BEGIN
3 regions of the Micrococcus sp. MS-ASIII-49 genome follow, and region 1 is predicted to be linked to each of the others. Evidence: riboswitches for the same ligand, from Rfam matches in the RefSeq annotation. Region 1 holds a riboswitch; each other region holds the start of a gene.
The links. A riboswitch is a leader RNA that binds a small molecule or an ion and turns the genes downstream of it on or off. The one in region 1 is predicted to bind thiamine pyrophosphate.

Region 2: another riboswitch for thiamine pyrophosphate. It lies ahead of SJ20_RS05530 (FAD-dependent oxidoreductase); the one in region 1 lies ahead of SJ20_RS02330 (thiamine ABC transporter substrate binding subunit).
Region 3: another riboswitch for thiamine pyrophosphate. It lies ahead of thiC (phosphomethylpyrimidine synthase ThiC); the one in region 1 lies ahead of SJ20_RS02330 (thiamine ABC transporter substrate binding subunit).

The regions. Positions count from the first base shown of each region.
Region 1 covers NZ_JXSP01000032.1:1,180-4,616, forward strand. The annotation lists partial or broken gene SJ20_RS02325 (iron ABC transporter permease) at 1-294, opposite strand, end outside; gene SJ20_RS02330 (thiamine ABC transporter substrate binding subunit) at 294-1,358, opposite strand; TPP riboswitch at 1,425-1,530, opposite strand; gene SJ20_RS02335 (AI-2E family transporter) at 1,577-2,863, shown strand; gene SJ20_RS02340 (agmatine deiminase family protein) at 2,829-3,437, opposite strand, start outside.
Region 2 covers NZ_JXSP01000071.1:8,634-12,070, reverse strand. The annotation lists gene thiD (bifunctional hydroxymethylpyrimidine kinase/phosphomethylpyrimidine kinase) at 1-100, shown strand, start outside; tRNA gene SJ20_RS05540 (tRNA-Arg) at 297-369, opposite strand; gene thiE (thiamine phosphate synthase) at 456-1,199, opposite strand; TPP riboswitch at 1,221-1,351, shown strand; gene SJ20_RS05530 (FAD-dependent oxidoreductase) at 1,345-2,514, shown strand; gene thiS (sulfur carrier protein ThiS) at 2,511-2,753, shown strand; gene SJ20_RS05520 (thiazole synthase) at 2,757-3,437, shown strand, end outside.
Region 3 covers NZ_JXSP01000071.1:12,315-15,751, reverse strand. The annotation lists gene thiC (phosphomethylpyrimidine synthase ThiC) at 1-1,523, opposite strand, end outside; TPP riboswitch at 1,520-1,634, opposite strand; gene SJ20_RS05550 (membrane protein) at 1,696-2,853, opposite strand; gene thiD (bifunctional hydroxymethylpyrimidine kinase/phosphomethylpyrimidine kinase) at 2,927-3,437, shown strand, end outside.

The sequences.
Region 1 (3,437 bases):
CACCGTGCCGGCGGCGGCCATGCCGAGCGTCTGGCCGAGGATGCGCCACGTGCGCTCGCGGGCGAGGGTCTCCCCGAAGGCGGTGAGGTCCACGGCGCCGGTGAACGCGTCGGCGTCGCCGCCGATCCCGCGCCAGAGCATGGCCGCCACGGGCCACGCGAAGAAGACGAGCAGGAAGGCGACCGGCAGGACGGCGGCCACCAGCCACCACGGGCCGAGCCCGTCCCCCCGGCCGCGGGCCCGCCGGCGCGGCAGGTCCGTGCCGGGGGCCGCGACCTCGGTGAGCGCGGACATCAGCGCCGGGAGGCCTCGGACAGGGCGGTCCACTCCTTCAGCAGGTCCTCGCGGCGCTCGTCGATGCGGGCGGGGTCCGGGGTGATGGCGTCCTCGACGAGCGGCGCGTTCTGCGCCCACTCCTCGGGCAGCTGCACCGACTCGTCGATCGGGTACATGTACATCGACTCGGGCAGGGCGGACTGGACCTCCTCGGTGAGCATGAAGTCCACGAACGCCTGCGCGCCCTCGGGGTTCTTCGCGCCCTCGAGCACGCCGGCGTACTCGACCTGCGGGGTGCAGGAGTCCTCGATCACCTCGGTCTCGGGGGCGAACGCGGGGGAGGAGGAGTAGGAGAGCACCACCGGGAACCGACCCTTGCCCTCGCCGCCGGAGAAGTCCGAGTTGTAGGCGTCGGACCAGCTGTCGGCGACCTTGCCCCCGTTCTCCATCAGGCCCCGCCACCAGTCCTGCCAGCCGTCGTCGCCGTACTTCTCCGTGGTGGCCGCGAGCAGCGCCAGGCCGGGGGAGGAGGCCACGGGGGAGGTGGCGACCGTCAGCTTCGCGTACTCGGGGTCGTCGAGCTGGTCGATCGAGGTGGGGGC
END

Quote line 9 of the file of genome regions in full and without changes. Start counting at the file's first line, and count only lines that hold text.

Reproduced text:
The sequences.